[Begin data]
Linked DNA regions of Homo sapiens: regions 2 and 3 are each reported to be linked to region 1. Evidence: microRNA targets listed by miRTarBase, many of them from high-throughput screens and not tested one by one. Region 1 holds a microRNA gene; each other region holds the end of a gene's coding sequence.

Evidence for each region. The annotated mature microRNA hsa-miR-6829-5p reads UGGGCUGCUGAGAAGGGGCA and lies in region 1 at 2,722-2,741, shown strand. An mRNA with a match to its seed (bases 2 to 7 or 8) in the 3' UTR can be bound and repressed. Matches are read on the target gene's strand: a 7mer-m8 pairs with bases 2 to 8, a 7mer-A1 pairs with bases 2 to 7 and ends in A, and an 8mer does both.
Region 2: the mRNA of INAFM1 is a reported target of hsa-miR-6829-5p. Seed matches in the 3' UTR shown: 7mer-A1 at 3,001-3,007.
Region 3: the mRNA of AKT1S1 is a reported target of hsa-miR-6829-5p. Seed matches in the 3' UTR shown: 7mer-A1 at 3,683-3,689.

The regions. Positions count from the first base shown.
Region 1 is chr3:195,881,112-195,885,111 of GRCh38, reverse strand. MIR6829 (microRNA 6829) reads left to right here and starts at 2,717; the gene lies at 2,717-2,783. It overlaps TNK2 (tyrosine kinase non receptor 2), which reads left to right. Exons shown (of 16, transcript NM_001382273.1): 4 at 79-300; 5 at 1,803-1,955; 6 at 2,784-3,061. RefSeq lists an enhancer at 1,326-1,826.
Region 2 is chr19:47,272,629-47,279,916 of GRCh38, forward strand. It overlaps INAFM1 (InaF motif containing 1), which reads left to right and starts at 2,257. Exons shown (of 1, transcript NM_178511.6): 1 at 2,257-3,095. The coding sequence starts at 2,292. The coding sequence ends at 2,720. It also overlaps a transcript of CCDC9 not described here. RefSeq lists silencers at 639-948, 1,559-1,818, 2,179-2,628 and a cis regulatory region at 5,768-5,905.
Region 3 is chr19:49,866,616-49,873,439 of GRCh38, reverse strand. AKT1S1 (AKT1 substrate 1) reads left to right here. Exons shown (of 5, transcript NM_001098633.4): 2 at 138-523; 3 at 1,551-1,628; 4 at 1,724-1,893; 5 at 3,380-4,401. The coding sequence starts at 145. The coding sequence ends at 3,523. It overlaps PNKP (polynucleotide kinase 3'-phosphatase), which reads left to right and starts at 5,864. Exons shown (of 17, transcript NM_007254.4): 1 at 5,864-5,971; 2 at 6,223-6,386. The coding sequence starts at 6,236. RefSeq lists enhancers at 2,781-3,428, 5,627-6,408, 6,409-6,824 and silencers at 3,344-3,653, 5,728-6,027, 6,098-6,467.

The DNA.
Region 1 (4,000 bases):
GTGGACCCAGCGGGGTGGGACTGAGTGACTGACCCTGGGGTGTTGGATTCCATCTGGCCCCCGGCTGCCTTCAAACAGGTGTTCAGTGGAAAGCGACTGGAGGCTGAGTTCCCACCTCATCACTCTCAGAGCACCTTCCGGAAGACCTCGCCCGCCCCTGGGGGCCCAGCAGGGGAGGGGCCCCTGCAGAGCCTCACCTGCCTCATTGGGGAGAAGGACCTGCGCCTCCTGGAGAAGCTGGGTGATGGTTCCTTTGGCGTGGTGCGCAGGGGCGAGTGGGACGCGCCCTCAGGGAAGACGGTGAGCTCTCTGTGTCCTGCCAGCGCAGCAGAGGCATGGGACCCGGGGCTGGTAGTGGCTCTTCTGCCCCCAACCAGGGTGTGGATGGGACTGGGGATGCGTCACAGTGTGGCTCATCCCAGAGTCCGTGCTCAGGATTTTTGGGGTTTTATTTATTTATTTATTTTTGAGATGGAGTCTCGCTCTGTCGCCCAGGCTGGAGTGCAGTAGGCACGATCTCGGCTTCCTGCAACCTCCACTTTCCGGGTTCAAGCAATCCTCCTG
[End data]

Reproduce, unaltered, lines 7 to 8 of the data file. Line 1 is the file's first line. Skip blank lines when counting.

Region 2 is chr19:47,272,629-47,279,916 of GRCh38, forward strand. It overlaps INAFM1 (InaF motif containing 1), which reads left to right and starts at 2,257. Exons shown (of 1, transcript NM_178511.6): 1 at 2,257-3,095. The coding sequence starts at 2,292. The coding sequence ends at 2,720. It also overlaps a transcript of CCDC9 not described here. RefSeq lists silencers at 639-948, 1,559-1,818, 2,179-2,628 and a cis regulatory region at 5,768-5,905.
Region 3 is chr19:49,866,616-49,873,439 of GRCh38, reverse strand. AKT1S1 (AKT1 substrate 1) reads left to right here. Exons shown (of 5, transcript NM_001098633.4): 2 at 138-523; 3 at 1,551-1,628; 4 at 1,724-1,893; 5 at 3,380-4,401. The coding sequence starts at 145. The coding sequence ends at 3,523. It overlaps PNKP (polynucleotide kinase 3'-phosphatase), which reads left to right and starts at 5,864. Exons shown (of 17, transcript NM_007254.4): 1 at 5,864-5,971; 2 at 6,223-6,386. The coding sequence starts at 6,236. RefSeq lists enhancers at 2,781-3,428, 5,627-6,408, 6,409-6,824 and silencers at 3,344-3,653, 5,728-6,027, 6,098-6,467.